Wilbur and Orville Wright, Serena and Venus Williams, James and Dave Franco; these famous sibling duos have been instrumental in their respective fields, leveraging the intangible bond between blood to achieve feats never before seen. Saint Louis University Men’s Soccer added their own duo to the squad with the addition of Mujeeb Murana, younger brother of Quayyum Murana (Q).
The brothers were born in Nigeria and spent their early childhood there. It was there that the two developed a passion for soccer.
“Growing up in Nigeria was fun, but it was also difficult,” said Mujeeb. “All we did was play soccer because there was no TV and nothing else to do. We didn’t go to school all the time because there would be strikes, so sometimes you would take a month out, not going to school, and all you did was play with your friends and play soccer.”
They moved over to the states in 2007, where their father enrolled them in local soccer programs. One of the reasons their father enrolled them in the sport was because he did not want them to be corrupted by American society, and once he realized they loved playing, he knew it was the perfect fit.
“What are you feeding them?” other parents would ask their mother, as the two outshined their peers, scoring 3-4 goals per game. They eventually looked into higher-caliber teams and landed in the Houston Dynamo Academy, a development soccer program aimed to create professional-caliber players. The academy helped bolster their skills and eventually landed them on SLU’s roster.
In 2016, Q made his debut as a Billiken and remained a key player in SLU’s defensive unit. Three years later, Mujeeb has made his Billiken debut and seems to be a strong part of the SLU defense, playing at his brother’s flank.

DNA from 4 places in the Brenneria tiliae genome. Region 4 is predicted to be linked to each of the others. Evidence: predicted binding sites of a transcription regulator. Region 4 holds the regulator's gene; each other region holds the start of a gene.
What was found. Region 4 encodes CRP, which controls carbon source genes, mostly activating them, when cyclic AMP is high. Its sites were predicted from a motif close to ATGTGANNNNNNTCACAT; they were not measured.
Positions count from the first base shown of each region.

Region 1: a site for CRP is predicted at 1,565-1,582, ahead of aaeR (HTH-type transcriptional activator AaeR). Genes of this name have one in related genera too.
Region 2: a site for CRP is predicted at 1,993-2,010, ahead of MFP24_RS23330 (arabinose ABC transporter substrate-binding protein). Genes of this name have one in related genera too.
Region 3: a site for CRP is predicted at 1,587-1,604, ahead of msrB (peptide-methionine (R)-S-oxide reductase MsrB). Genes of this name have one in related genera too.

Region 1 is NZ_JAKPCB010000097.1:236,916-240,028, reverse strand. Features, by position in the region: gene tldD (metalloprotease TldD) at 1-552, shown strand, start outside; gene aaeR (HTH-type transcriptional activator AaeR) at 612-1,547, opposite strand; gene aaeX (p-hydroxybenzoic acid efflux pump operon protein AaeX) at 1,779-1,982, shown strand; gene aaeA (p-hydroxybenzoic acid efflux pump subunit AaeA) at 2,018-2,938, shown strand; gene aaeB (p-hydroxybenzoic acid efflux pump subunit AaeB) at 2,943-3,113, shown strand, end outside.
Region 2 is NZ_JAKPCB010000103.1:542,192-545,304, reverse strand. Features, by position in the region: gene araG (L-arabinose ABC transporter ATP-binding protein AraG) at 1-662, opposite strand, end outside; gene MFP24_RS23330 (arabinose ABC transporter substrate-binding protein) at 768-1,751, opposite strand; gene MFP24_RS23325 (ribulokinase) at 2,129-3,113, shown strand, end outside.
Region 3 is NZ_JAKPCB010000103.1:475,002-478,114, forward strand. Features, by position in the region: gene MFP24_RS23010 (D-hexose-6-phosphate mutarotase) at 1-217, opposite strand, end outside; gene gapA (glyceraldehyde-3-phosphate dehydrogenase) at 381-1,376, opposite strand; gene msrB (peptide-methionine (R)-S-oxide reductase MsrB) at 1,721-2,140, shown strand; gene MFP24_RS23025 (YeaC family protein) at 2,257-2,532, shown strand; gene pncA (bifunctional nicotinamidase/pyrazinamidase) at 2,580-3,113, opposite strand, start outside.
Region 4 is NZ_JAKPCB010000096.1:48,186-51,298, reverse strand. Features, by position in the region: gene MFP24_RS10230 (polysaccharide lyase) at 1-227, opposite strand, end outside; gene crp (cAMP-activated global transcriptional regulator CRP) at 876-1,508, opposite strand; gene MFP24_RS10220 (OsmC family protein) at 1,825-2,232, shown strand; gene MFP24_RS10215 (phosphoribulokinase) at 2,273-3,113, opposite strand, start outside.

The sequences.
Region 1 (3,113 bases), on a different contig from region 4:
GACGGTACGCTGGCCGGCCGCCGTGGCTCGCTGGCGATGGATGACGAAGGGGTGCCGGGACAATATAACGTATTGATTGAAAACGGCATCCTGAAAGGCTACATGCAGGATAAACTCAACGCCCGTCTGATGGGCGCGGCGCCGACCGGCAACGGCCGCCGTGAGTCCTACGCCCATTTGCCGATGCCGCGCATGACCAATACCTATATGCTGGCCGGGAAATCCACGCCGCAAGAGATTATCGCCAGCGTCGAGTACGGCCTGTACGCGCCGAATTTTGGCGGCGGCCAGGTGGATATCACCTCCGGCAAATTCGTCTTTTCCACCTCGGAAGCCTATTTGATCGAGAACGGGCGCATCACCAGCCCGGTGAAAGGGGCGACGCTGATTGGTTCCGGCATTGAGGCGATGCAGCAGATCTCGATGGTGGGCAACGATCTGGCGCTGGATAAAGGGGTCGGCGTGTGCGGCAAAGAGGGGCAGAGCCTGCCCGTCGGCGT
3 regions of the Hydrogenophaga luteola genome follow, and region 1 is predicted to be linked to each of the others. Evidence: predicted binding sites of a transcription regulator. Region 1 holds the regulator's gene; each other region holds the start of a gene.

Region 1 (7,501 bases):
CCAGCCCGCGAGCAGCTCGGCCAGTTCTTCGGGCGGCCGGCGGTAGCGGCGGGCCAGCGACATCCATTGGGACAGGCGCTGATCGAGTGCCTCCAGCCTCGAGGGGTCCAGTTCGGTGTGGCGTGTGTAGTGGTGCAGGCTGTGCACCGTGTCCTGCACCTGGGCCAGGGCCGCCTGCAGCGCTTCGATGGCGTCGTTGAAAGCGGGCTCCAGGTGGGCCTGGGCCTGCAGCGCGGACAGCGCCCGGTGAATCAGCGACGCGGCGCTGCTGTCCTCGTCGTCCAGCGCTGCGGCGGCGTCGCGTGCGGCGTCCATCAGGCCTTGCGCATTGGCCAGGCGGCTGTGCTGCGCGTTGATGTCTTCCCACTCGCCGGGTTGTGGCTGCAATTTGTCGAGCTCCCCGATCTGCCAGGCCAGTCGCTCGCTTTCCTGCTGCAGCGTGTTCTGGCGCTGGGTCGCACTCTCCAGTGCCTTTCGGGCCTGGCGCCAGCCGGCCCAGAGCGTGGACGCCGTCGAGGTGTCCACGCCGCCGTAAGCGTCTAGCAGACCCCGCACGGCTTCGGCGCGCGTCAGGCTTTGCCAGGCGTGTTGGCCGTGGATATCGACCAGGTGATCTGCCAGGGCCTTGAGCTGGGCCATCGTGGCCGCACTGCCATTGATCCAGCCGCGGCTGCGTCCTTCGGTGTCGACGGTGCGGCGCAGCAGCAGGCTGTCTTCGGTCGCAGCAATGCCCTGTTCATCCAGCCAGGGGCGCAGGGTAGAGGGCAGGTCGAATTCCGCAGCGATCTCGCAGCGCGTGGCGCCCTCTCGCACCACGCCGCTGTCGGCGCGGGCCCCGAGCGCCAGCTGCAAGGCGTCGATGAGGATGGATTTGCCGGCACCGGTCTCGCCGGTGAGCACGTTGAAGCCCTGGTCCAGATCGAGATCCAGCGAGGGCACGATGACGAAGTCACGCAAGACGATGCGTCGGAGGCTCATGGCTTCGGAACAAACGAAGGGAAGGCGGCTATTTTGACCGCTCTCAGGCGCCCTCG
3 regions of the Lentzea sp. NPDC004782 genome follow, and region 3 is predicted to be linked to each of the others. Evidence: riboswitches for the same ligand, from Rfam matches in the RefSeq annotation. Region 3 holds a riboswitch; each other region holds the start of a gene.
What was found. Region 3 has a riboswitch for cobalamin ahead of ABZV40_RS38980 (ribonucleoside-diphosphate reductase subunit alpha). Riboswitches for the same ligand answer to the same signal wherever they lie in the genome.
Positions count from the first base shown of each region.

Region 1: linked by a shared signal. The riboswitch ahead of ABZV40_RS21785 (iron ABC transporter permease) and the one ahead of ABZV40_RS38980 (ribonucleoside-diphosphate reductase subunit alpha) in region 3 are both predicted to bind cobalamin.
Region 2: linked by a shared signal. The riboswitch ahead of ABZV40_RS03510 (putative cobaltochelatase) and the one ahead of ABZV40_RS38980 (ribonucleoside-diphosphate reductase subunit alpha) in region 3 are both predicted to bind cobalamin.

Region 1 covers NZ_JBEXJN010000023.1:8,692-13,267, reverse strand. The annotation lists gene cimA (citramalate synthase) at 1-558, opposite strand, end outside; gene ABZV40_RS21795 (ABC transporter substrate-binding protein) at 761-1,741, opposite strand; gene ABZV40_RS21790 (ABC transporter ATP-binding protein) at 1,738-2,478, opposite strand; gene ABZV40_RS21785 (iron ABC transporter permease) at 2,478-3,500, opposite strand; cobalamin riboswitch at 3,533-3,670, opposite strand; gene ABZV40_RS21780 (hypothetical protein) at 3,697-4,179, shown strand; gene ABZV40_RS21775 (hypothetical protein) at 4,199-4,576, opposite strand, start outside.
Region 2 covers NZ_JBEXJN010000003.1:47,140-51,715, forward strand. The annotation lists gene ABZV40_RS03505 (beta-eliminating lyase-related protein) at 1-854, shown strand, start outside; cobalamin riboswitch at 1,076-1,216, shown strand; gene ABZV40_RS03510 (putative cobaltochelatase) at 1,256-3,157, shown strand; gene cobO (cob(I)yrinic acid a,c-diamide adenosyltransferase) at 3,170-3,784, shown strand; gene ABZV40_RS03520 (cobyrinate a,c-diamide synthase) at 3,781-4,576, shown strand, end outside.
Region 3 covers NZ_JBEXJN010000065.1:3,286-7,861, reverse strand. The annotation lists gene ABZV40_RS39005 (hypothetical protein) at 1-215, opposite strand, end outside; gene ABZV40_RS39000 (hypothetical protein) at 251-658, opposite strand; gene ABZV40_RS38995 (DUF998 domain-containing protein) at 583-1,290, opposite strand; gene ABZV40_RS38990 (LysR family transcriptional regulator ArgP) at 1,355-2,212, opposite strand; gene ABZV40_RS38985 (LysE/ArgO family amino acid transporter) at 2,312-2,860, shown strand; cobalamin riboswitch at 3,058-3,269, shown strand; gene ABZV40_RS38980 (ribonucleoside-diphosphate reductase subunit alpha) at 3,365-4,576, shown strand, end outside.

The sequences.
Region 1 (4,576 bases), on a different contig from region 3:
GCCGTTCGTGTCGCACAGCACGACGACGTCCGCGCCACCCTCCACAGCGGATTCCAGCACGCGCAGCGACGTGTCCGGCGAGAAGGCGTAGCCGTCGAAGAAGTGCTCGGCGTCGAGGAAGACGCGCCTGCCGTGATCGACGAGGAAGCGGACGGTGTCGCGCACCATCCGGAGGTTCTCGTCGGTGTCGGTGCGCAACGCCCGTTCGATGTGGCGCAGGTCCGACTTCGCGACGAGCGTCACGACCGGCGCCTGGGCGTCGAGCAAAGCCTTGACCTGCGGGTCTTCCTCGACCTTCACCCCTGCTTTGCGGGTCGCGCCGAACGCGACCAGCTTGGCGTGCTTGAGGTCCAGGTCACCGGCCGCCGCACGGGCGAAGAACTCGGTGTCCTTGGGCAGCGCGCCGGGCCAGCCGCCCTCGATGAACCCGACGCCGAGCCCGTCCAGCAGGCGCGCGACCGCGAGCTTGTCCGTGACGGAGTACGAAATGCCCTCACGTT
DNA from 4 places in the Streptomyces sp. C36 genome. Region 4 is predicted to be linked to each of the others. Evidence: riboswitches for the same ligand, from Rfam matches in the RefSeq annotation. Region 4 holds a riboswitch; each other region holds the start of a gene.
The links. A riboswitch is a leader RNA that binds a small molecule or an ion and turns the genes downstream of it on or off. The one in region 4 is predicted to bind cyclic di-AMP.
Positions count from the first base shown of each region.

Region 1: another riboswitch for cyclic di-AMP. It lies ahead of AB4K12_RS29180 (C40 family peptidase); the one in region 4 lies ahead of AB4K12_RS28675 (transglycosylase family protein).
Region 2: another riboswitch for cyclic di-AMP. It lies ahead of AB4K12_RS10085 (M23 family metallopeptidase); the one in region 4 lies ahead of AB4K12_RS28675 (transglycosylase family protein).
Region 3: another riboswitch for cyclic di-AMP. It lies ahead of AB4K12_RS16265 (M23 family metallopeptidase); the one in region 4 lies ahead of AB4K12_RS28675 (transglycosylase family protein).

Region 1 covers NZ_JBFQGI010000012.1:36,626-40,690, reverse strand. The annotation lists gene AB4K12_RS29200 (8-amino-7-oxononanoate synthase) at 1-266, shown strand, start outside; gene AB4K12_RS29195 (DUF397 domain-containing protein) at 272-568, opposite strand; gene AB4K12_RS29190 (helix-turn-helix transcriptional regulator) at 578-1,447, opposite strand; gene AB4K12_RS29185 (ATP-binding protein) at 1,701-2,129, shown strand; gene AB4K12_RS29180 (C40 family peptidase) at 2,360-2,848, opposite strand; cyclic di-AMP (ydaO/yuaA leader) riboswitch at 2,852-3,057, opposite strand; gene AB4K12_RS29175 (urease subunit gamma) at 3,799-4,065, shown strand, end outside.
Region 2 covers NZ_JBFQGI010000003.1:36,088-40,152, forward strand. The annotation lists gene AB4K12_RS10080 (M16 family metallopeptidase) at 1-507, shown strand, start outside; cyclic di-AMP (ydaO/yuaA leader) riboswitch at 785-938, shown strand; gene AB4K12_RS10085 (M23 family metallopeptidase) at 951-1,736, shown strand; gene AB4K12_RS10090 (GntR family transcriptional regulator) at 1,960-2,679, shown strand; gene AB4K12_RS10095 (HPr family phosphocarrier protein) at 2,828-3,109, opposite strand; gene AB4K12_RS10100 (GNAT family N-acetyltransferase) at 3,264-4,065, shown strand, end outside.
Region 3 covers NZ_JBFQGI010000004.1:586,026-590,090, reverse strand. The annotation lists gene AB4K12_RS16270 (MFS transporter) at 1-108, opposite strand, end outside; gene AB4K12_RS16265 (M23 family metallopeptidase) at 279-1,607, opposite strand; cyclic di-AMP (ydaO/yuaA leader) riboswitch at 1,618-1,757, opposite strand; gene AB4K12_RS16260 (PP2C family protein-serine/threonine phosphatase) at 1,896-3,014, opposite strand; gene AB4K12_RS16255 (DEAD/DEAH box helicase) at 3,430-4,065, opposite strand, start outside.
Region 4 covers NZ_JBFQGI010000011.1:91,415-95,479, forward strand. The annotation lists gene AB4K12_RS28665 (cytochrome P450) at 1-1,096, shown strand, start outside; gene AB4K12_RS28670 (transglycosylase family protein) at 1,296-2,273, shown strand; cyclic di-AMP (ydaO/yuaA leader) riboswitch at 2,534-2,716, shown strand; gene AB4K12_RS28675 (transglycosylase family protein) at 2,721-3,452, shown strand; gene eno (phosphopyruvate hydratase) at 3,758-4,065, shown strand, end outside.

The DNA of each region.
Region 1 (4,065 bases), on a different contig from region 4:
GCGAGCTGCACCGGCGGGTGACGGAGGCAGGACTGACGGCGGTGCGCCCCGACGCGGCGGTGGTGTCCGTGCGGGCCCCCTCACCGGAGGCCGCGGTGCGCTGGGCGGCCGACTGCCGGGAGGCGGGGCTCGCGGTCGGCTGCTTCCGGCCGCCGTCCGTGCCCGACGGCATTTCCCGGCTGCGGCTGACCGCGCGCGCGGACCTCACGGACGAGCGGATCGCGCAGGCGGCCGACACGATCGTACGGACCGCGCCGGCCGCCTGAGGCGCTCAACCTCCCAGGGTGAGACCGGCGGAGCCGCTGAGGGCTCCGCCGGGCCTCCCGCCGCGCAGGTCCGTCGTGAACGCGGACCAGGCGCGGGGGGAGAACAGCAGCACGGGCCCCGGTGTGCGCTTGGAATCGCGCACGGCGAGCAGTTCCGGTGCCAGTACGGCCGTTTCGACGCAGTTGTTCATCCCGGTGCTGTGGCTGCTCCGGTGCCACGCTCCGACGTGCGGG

The two never played on the same team before (except in street soccer), and getting the chance to play with his brother was a factor that drew Mujeeb to SLU. Though it was ultimately his decision, Q helped pull him along in the recruitment process.
“If I didn’t think SLU was a great fit for me or that St. Louis, the soccer or the city, wasn’t a good place for anybody…then I definitely wouldn’t have supported him as much as I did in his recruitment,” said Q.
Q is happy to bring Mujeeb into the Billiken family, and head coach Kevin Kalish is hoping that the brothers’ bond will have a positive impact on the rest of the team. “When we try to build a team, it’s all about trust and building strong connection…and you can’t get much more close than blood and being a brother,” said Kalish. “I think it could rub off on some of the guys as well.”
The Murana brothers know that and want to help build trust on the team, and they think their relationship can help speed up that process. Mujeeb said that because Q already knows how Mujeeb plays, he’ll be able to make risky plays and Q will trust him. The pair hopes that teammates will see the trust and immediately do the same.
A subtle advantage the two hold is their other language, Yoruba. The language throws off opponents and allows callouts to be made without the other team knowing the plan. With a quick “fún mi ball” (give me the ball), Q passes to Mujeeb and the opposing player is “o ti gé” (out of the game).
The two used to get in trouble for playing soccer. At one point, their mother hid the ball from them, but they still found it and played despite getting in trouble. “Now that’s what is helping us go to university—the thing we used to get whooped for. It’s crazy,” said Q, his brother nodding in total agreement.